We all share and pass around common beliefs on the workforce, but not all the things you hear are true. In fact, sometimes your facts are coming from those who have little experience themselves.
It isn’t surprising that some myths spread like wildfire, but here are the top ten myths we tend to believe:
Myth #1: If your boss is unfair or hostile, you might have legal recourse.
The truth is, it’s not illegal for your boss to be unfair. The exception to this: if your boss is being a jerk to you because of your race, gender, religion, or other protected class, then you do have legal options. But most rude bosses act so rude because that’s just the way they are.
Myth #2: : The First Amendment “Freedom of Speech” Clause protects your right to say whatever you want at work.
This is not the case for private employers. In most states, an employer can fire you for what you say at work, or even outside of work. Also be careful with what you say on social media. Although maybe unethical, employers can and may look at your Facebook, Twitter, etc to judge your character.
Myth #3: HR’s main function is to help employees.
In reality, HR is there to serve the needs of the business; its loyalty and responsibilities are to the employer. It may help out employees, because good relationships proliferate work, as well as stop legal issues between employees before they arise. But mostly, HR is doing what is best for the employer, which may not always be your best interest.
Myth #4: HR has to keep things confidential if you request it.
In truth, if an HR representative hears information that she or he judges needs to be shared or used to address a situation, his or her job obligates him or her to do that.
But that doesn’t mean you cannot talk to an HR in confidence, but make sure you establish confidentiality before speaking.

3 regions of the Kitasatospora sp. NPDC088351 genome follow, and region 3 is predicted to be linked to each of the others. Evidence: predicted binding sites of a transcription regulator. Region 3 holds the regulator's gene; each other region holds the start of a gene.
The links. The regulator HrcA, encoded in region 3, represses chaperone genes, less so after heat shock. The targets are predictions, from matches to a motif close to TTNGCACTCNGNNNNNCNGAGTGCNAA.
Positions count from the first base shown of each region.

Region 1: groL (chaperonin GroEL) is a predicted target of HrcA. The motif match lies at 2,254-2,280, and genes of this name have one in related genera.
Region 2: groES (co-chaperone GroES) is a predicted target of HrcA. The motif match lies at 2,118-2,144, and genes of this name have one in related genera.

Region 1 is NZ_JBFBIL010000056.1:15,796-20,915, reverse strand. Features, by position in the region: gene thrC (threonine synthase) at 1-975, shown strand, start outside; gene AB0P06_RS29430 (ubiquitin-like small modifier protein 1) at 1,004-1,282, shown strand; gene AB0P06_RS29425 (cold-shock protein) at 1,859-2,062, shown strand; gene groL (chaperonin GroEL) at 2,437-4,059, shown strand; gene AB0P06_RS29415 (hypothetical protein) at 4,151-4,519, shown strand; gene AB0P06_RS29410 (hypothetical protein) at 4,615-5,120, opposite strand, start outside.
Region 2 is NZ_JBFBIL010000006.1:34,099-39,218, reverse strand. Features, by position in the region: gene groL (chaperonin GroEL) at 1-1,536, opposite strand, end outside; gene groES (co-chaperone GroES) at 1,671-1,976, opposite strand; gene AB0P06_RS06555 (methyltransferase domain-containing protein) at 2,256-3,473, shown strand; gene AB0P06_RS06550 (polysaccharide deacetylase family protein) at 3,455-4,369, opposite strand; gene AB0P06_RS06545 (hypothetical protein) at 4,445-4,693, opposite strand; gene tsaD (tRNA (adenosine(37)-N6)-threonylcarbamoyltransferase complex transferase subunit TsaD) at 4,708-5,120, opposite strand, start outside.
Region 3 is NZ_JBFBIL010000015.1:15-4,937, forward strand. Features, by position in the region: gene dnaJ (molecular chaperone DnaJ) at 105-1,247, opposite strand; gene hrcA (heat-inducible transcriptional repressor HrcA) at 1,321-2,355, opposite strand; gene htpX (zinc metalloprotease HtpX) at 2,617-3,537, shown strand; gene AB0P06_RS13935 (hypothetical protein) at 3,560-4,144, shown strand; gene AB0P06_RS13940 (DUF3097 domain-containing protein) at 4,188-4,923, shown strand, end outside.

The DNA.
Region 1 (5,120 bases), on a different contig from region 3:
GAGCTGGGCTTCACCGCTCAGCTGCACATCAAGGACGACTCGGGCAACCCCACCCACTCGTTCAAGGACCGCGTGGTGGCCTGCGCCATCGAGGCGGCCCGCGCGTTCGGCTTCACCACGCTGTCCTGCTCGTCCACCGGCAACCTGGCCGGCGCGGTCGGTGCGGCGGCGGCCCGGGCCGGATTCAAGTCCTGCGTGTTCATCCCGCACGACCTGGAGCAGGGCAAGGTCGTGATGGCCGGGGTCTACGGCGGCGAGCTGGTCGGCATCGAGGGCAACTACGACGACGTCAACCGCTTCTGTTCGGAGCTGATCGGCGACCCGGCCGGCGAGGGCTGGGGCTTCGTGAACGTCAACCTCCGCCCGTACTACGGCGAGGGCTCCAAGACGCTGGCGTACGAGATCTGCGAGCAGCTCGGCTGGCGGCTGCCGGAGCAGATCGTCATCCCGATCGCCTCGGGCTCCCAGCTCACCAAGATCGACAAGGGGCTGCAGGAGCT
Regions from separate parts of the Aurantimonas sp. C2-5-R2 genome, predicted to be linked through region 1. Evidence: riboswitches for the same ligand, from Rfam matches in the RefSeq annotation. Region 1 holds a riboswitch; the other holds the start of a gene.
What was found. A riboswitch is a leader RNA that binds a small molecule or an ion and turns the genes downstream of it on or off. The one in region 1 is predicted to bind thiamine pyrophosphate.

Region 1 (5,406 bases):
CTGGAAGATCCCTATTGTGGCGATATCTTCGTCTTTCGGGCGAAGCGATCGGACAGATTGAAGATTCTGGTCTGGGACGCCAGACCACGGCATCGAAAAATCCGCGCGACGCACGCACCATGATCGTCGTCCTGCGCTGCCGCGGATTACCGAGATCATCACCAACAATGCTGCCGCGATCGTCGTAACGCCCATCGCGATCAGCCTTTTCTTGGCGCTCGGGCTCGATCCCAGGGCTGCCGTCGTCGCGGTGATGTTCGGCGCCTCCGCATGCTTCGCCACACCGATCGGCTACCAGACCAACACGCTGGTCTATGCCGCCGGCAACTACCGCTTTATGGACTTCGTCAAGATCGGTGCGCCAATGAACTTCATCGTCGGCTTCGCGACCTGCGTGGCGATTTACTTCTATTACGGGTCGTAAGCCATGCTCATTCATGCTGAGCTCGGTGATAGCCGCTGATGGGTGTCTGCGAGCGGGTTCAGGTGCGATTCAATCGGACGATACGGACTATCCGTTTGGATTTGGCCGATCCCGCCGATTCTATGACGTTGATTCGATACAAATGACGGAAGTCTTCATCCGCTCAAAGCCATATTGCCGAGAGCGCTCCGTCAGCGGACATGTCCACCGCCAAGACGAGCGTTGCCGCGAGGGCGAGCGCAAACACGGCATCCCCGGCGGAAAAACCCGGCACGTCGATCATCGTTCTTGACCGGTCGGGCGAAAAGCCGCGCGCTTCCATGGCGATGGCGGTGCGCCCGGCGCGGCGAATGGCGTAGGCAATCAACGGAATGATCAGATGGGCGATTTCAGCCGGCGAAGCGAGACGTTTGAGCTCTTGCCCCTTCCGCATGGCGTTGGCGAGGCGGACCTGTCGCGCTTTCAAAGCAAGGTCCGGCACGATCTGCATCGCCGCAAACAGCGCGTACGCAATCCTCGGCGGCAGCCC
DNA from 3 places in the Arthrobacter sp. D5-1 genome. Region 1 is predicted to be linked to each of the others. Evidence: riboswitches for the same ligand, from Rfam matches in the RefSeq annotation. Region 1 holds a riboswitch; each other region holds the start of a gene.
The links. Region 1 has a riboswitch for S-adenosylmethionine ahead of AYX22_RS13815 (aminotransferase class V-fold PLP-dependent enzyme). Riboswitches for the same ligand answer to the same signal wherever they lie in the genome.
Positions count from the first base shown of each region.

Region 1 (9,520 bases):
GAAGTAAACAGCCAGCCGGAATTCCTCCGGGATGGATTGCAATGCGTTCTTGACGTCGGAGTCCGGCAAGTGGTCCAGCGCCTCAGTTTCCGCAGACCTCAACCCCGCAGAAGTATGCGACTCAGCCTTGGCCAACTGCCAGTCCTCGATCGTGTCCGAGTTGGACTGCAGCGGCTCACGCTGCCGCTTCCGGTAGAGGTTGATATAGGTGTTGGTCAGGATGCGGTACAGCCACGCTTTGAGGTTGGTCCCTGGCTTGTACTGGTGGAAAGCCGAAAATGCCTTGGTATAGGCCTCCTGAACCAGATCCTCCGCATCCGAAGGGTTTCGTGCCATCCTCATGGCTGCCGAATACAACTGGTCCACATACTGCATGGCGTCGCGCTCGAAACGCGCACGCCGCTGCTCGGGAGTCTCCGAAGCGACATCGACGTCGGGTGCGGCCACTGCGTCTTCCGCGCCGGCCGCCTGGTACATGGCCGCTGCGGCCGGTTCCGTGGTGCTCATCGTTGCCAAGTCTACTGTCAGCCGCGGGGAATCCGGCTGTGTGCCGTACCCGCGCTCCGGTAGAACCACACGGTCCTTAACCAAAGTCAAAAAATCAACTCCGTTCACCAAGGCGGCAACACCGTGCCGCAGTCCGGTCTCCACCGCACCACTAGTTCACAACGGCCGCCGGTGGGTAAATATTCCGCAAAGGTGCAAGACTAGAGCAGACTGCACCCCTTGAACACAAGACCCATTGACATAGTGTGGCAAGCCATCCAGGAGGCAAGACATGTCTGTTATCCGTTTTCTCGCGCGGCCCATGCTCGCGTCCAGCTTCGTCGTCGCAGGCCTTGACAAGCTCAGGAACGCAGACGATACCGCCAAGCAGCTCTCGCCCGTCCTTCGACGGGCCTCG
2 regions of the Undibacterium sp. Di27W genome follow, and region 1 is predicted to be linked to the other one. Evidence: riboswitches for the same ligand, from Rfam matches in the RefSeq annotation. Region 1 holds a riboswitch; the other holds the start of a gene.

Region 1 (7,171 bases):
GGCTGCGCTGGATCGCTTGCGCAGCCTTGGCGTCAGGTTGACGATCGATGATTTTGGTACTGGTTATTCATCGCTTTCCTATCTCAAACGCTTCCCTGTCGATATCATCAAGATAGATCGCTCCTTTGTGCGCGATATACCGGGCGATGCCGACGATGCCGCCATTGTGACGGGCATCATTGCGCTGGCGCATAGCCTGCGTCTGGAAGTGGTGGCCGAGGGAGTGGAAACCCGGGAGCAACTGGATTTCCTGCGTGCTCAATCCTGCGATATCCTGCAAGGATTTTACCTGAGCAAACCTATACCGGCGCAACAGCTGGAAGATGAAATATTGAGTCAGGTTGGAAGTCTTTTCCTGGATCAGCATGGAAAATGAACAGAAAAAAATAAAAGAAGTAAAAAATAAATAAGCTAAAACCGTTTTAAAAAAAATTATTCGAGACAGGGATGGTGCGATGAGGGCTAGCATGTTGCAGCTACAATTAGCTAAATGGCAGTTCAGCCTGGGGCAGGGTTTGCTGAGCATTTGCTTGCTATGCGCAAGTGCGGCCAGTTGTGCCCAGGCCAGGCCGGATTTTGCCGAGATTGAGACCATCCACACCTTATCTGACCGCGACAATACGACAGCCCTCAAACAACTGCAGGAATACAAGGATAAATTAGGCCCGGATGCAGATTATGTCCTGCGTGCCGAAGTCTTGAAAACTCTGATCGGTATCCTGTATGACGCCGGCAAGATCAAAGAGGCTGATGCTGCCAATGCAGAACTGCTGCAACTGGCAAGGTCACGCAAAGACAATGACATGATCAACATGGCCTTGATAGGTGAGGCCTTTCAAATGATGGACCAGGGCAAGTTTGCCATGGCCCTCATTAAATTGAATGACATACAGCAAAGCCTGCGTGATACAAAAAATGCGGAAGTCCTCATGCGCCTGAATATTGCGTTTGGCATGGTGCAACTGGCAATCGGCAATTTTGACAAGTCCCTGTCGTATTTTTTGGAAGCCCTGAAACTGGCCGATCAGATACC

Myth #5: An employer needs to warn or you a reason before firing you.
Unfortunately, with the exception of employment contracts, you can be fired at any time without reason or warning. The only major exception being you cannot fire someone based on race, sex, religion, or national origin.
Myth #6: You can’t get unemployment benefits if you’re fired.
Most people believe that you can only collect unemployment benefits if you are laid off, but most states allow fired employees to collect too. The only exception being if the employee was fired over misconduct.
Myth #7: Employers can’t give references beyond just confirming your title and dates of employment.
Honest, detailed references are completely legal. This misconception came from the fact many companies only give the time and date of employment to avoid headaches and lawsuits, but these policies aren’t law.
Myth #8: Your employer can’t require you to attend work-related events outside of regular work hours.
Quite the opposite, actually. The employer can definitely require you to attend events outside of work hours.
Myth #9: If you disagree with a performance review, you should refuse to sign it.
Your signature on a performance review doesn’t mean you agree with it, rather you are indicating that you received it. Refusing to sign it has no impact or purpose.
Myth #10: Salaries are set fairly.
Although often challenged, a person with the same job as you may make more or less than you for the same work.
Factors that do effect salaries are: different hands-on skills, different charisma levels, different time periods of being hired (one may have been hired during a time with a better market), different degrees, and similar skills.
Prepared by: Erin Zimmermann